Electro-Galvanizing vs Hot-Dipped Galvanizing

September 30, 2022

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Galvanized steel is coated with zinc to create a physical and chemical barrier that prevents corrosion. Galvanized steel has a longer lifespan and reduced maintenance costs over its life.

There are two types of Galvanized steel available, Hot-dipped and Electro-galvanized. The major difference between these two types is the production method.

Hot-dipped galvanized steel is dipped into a vat of molten zinc, which coats the steel. The galvanized steel is removed and allowed to cool. Structural shapes such as angles and channels are frequently hot-dipped. Hot-dip galvanization yields a strong, thick coating but generally has a dull gray finish. Hot-dip galvanization is known to have a very long life averaging between 20 to 50 years.

As its name indicates, Electro-galvanized steel is a plating process where the steel is placed in an electrically charged solution of zinc and saline. This causes the zinc to chemically bond to the conductive steel. Electro-plating is frequently used for coiled sheet steel, which is later formed into shapes such as c-purloins, and corrugated sheets or can be formed and welded into pipes and tubes. Often a UV-resistant polymer is applied after electro-plating to further protect the steel and provide a paintable surface that does not need to be primed. Generally, the layer formed by electro galvanization is extremely thin; hence the life expectancy of the layer is less than that of hot dipped material.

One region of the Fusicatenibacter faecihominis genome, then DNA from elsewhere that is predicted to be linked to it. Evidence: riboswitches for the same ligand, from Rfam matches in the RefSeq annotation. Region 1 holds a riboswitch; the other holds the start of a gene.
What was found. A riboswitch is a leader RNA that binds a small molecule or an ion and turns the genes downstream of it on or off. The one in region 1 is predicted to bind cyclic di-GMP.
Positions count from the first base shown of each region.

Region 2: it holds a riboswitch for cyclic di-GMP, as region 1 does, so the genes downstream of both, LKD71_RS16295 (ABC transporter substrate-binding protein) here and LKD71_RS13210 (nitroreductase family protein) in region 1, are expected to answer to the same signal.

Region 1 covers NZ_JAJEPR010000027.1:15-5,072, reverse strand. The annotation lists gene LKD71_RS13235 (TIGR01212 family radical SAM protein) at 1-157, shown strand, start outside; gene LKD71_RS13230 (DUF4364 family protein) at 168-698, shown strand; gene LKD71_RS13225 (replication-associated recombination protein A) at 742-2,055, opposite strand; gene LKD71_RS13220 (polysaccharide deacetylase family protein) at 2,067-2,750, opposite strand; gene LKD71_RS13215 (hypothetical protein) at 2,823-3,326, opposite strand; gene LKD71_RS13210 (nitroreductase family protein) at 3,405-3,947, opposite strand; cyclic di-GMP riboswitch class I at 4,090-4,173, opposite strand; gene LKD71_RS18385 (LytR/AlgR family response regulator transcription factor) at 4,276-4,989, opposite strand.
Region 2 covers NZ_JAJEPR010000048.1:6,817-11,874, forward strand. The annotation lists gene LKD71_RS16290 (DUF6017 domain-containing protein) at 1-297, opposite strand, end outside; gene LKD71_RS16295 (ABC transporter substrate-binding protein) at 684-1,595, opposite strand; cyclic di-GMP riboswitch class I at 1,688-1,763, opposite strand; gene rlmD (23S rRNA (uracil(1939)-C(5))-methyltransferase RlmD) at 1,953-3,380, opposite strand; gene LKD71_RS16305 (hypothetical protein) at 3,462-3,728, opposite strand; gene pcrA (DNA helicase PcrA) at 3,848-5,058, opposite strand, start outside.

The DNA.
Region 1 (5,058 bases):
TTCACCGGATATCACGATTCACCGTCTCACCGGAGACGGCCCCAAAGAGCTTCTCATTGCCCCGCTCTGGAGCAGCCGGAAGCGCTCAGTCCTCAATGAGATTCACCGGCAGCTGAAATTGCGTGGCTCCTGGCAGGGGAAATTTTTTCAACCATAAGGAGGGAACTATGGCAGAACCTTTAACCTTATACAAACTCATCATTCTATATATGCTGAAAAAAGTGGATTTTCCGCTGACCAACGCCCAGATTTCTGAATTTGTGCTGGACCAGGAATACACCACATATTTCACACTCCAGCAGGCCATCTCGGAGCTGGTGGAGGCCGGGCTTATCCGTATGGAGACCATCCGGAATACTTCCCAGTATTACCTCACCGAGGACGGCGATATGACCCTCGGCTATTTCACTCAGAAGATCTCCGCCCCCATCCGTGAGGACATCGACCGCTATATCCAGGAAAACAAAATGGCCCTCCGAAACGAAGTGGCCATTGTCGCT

Manufacturers galvanize products in different ways to accommodate their intended purpose. Building materials designed for structural support are commonly hot-dipped to ensure durability and longevity. Products that are easily replaceable, like outdoor furniture and gardening tools, are more likely to be electro galvanized.

There are key factors to consider when choosing between electro-galvanized and hot dip galvanized products. For example, you can evaluate the physical location that the product will inhabit. Prolonged exposure to direct sunlight, moisture, and fallen debris from overhead trees will promote the effects of corrosion. Determine the item’s purpose. An ornamental item would not require the same level of protection as a structural item.

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